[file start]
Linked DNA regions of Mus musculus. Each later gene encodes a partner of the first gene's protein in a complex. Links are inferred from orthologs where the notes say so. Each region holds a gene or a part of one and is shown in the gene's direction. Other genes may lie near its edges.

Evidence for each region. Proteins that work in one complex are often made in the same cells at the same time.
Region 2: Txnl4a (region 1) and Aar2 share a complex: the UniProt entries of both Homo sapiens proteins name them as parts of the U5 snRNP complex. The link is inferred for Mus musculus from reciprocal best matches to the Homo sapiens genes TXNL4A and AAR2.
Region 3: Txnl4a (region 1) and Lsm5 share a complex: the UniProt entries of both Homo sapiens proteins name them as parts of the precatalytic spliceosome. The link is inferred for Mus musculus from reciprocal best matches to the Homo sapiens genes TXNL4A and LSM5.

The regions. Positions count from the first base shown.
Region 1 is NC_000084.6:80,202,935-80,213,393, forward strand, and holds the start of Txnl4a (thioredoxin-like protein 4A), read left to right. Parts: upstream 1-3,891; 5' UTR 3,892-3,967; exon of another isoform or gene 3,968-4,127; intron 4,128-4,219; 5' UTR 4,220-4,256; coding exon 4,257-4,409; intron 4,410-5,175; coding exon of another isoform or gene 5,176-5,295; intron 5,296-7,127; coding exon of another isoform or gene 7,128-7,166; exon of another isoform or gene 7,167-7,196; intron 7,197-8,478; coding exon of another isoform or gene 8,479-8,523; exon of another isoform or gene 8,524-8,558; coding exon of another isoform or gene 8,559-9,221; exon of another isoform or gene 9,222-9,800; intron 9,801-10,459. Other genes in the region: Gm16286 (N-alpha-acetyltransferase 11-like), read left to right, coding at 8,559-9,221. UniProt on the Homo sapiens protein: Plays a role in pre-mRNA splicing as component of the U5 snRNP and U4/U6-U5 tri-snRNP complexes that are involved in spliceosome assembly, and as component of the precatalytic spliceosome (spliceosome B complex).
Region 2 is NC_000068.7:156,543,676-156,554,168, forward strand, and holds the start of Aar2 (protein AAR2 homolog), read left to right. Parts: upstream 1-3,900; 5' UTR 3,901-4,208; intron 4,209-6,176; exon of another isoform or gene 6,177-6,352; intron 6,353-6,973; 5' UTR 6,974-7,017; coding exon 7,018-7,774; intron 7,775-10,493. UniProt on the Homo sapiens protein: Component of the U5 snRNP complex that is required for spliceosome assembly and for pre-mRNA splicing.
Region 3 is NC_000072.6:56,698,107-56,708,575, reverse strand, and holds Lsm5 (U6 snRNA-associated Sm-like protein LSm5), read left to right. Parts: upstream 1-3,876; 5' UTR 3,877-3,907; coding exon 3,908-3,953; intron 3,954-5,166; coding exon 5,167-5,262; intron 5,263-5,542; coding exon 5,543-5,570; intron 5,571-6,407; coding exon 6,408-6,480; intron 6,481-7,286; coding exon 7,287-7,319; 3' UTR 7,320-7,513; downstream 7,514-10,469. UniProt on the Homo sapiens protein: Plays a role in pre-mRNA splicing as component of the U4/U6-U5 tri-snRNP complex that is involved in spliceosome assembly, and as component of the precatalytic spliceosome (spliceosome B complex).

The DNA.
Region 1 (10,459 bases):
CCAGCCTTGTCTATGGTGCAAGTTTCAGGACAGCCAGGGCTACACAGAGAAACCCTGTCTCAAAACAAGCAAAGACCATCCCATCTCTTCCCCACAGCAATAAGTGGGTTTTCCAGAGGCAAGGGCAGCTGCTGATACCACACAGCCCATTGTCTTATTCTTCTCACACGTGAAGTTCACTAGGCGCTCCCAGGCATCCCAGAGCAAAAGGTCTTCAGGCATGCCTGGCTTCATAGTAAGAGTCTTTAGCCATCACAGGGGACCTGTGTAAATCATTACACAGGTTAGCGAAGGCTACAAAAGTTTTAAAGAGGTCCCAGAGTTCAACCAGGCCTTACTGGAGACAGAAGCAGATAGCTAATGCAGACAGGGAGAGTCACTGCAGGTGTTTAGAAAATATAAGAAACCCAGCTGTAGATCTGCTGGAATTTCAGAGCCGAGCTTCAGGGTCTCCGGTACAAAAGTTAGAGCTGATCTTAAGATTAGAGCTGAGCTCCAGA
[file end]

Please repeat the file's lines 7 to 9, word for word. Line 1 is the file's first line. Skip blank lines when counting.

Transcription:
Region 2 is NC_000068.7:156,543,676-156,554,168, forward strand, and holds the start of Aar2 (protein AAR2 homolog), read left to right. Parts: upstream 1-3,900; 5' UTR 3,901-4,208; intron 4,209-6,176; exon of another isoform or gene 6,177-6,352; intron 6,353-6,973; 5' UTR 6,974-7,017; coding exon 7,018-7,774; intron 7,775-10,493. UniProt on the Homo sapiens protein: Component of the U5 snRNP complex that is required for spliceosome assembly and for pre-mRNA splicing.
Region 3 is NC_000072.6:56,698,107-56,708,575, reverse strand, and holds Lsm5 (U6 snRNA-associated Sm-like protein LSm5), read left to right. Parts: upstream 1-3,876; 5' UTR 3,877-3,907; coding exon 3,908-3,953; intron 3,954-5,166; coding exon 5,167-5,262; intron 5,263-5,542; coding exon 5,543-5,570; intron 5,571-6,407; coding exon 6,408-6,480; intron 6,481-7,286; coding exon 7,287-7,319; 3' UTR 7,320-7,513; downstream 7,514-10,469. UniProt on the Homo sapiens protein: Plays a role in pre-mRNA splicing as component of the U4/U6-U5 tri-snRNP complex that is involved in spliceosome assembly, and as component of the precatalytic spliceosome (spliceosome B complex).

The DNA.